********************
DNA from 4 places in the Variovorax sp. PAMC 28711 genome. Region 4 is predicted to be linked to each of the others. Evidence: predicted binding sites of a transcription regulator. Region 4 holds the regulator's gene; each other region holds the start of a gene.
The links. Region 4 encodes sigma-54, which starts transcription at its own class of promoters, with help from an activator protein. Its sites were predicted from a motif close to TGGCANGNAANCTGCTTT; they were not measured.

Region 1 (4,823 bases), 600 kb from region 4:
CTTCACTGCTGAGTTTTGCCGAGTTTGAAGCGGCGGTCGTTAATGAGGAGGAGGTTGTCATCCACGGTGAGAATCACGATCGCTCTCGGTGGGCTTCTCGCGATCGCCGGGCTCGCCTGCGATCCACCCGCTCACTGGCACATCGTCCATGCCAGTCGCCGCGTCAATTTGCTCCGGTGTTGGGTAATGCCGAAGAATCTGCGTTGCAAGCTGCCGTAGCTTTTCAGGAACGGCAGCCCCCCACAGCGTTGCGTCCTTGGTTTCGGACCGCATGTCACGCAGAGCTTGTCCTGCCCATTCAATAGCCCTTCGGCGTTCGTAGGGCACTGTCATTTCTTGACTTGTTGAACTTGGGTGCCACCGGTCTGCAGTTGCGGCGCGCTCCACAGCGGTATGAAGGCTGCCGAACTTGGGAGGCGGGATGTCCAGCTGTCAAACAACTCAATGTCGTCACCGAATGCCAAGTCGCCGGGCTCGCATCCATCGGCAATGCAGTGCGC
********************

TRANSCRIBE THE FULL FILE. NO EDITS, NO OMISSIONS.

DNA from 4 places in the Variovorax sp. PAMC 28711 genome. Region 4 is predicted to be linked to each of the others. Evidence: predicted binding sites of a transcription regulator. Region 4 holds the regulator's gene; each other region holds the start of a gene.
The links. Region 4 encodes sigma-54, which starts transcription at its own class of promoters, with help from an activator protein. Its sites were predicted from a motif close to TGGCANGNAANCTGCTTT; they were not measured.

Region 1 (4,823 bases), 600 kb from region 4:
CTTCACTGCTGAGTTTTGCCGAGTTTGAAGCGGCGGTCGTTAATGAGGAGGAGGTTGTCATCCACGGTGAGAATCACGATCGCTCTCGGTGGGCTTCTCGCGATCGCCGGGCTCGCCTGCGATCCACCCGCTCACTGGCACATCGTCCATGCCAGTCGCCGCGTCAATTTGCTCCGGTGTTGGGTAATGCCGAAGAATCTGCGTTGCAAGCTGCCGTAGCTTTTCAGGAACGGCAGCCCCCCACAGCGTTGCGTCCTTGGTTTCGGACCGCATGTCACGCAGAGCTTGTCCTGCCCATTCAATAGCCCTTCGGCGTTCGTAGGGCACTGTCATTTCTTGACTTGTTGAACTTGGGTGCCACCGGTCTGCAGTTGCGGCGCGCTCCACAGCGGTATGAAGGCTGCCGAACTTGGGAGGCGGGATGTCCAGCTGTCAAACAACTCAATGTCGTCACCGAATGCCAAGTCGCCGGGCTCGCATCCATCGGCAATGCAGTGCGC